Contact the Waterton Inter-Nation Shoreline Cruise Company for the latest schedule. They can be reached at 403- 859-2362. The pricing for the boat ride is $27 per person in 2019. Children 1 – 12 are $14.

Don’t forget to take the 10 hiking essentials along with a can of bear spray. Before you go you might want to read Bear Safety Tips: What You Need to Know.

You can do the hike as early as late May, depending on the year, through to Canadian Thanksgiving weekend in October.

For more information on Waterton Lakes National Park visit their website.

Where to stay in Waterton

This post includes some affiliate links. If you make a qualifying purchase through one of these links, I may receive a small percentage of the sale at no extra cost to you. Thanks for your support.

The Townsite Campground on the lake is a good choice if you’re into camping. You can reserve online or call Parks Canada at 1-877-737-3783.

One place I highly recommend is Waterton Glacier Suites. You can do your own cooking and it’s also very conveniently located.

If you’re after a B&B experience Northland Lodge is a very good choice. And if it’s an iconic hotel you’re after in an incredible setting then check out the Prince of Wales Hotel. At the very least have a drink in their lounge with a view down the lake.

Other hikes in Waterton Lakes National Park you might enjoy

Click on the photo to bookmark to your Pinterest boards.

The Crypt Lake Hike in Waterton: A Ladder, A Tunnel & Chains

 

 

Leigh McAdam is a Calgary based writer, author, photographer and social media enthusiast with over 57,000 followers. Her blog: HikeBikeTravel is frequently cited as one of the top travel and outdoor adventure blogs in Canada.

Author of Discover Canada: 100 Inspiring Outdoor Adventures
Co-author of 125 Nature Hot Spots in Alberta

This Post Has 29 Comments
  1. Wow! That was exciting and I was only reading about it. Did anyone get a little panicky or start crying? It would be understandable! Although I’ve never done anything quite like this, I think it’s the going back down that’s the scariest.

    1. @Cathy One woman was pretty distraught near the end of the cable section and I’m not sure how she managed getting down. I actually found it way easier on the return – perhaps because I knew what was ahead of me.

  2. I would, Leigh, if only to say I’ve done it. As I read, I was trying to remember if I’d ever done anything that would cause me to cry like that woman did. No, nothing came to mind. I imagine it was the cragginess of the rock and perhaps the drop-offs that unnerved her.

    The views are just absolutely breathtaking, though and well worth the trip. Would you do it again?

  3. You really captured the intensity and beauty of this hike, Leigh. That scenery is almost worth the thrill. Just the thought of those dropoffs and steel cables is enough to make me think twice about this hike. That poor woman – I guess she didn’t know what she was getting into? Kudos for making it through this hike unscathe and while taking awesome pictures.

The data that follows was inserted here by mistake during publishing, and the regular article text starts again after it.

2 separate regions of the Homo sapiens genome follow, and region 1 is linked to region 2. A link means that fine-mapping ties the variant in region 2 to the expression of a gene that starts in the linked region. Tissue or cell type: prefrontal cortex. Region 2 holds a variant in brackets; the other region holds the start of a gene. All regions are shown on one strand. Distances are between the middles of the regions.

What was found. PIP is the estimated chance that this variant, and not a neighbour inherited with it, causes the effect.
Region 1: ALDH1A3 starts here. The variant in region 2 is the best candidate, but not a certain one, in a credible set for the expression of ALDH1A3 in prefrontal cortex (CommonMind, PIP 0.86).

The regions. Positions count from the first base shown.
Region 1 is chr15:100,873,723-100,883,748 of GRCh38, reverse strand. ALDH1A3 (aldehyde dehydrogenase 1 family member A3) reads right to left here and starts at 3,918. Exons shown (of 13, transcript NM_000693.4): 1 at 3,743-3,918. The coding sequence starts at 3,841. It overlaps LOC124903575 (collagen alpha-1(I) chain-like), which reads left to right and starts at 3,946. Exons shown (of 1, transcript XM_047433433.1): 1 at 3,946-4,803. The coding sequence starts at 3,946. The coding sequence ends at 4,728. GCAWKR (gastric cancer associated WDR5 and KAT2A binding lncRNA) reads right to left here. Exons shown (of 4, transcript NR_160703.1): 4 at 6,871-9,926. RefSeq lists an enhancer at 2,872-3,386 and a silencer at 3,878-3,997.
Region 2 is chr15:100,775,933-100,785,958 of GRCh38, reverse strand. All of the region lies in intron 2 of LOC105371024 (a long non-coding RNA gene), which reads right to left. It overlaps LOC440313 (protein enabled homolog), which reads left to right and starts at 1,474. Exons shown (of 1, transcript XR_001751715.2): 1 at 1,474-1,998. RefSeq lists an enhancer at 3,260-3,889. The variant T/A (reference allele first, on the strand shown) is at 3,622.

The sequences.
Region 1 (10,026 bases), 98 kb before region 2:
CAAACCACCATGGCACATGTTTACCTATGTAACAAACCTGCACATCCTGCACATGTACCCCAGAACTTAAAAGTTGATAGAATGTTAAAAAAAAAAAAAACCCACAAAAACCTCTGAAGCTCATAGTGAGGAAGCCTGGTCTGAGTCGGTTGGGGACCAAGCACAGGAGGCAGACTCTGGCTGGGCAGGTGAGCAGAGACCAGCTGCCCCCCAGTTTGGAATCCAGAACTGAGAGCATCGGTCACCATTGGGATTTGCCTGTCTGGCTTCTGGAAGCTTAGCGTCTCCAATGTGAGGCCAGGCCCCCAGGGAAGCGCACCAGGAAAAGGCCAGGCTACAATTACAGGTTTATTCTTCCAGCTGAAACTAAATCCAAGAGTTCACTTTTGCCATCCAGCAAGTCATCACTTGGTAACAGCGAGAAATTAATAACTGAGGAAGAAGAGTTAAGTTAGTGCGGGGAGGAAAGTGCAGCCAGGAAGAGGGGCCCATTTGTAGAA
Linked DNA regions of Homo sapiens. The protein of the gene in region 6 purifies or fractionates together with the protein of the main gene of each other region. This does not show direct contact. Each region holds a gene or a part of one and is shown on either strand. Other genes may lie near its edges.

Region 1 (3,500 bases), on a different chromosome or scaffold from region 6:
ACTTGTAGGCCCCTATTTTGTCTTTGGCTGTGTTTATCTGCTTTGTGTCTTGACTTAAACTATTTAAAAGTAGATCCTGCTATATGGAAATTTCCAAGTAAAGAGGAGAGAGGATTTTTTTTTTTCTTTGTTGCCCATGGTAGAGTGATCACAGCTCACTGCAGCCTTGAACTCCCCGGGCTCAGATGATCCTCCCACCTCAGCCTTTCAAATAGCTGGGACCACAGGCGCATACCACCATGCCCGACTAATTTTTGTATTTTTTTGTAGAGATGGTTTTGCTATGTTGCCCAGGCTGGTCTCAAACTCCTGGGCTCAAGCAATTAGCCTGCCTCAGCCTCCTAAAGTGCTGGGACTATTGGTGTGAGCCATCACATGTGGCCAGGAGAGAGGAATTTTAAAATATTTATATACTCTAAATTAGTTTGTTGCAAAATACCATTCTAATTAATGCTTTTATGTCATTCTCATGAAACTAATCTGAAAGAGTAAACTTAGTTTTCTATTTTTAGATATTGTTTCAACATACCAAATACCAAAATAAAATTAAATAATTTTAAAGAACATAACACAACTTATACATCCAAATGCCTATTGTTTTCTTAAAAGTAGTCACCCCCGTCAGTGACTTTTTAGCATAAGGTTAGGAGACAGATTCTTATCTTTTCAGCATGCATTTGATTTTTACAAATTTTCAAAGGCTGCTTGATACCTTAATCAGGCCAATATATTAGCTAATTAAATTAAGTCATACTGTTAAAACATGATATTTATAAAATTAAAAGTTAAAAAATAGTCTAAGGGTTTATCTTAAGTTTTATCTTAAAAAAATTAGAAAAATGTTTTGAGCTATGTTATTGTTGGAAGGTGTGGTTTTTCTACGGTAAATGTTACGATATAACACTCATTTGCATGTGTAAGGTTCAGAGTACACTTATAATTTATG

4. You really captured the intensity and beauty of this hike, Leigh. That scenery is almost worth the thrill. Just the thought of those dropoffs and steel cables is enough to make me think twice about this hike. That poor woman – I guess she didn’t know what she was getting into? Kudos for making it through this hike unscathe and while taking awesome pictures.

  5. I love Crypt Lake, I’ve hiked it 8 times. I like the changing scenery it offers and of course the tunnel and the chains – that part is so much fun. I’ve also learned to be first off the book, hike fast for the first 15 minutes and then you’ll avoid most of the crowds from the boat, making it a much more enjoyable hike.

  6. Absolutely stunning! But I’m still not sure I’d have the guts to do this. I’d probably freeze half way up a mountain and need airlifting out!

  7. Waterton is such an overlooked destination! Canada’s smallest National Park has everything going for it, except crowds. Well, it gets busy in the summer, but nothing like the other resort towns in a National Park. I think I might have to give that boat trip a go this summer now!

  8. Great article, love the pictures!
    Just wanted to point out that you went for your hike to Crypt Lake on the busiest “hiking weekend” of the season.
    It’s always better to hike on weekdays.
    Trust me, I have been hiking Waterton Park for 27 years… and still love it!

    1. Even though it was the busiest hiking weekend of the year we managed to get away from the crowds by hiking quickly. The only hold-up was getting across the area with chains on our return as we had to wait for people still heading for Crypt Lake – and some of those people were literally paralyzed with fear. No matter what it’s a first class hike!

  9. @Jody You are so right about Waterton being overlooked. The other trails we hiked – on a Labour Day weekend – were practically deserted. The boat trip was great fun and something I bet your daughter would enjoy too.

  10. If it is indeed this busy, would you recommend I try this trail solo? None of my friends are willing to do it with me and I have never hiked alone, but if there are that many people there I would assume it would be safe, and I right? I’m a slower hiker and would take the first boat out, so I would have people ahead of me and definitely people behind me.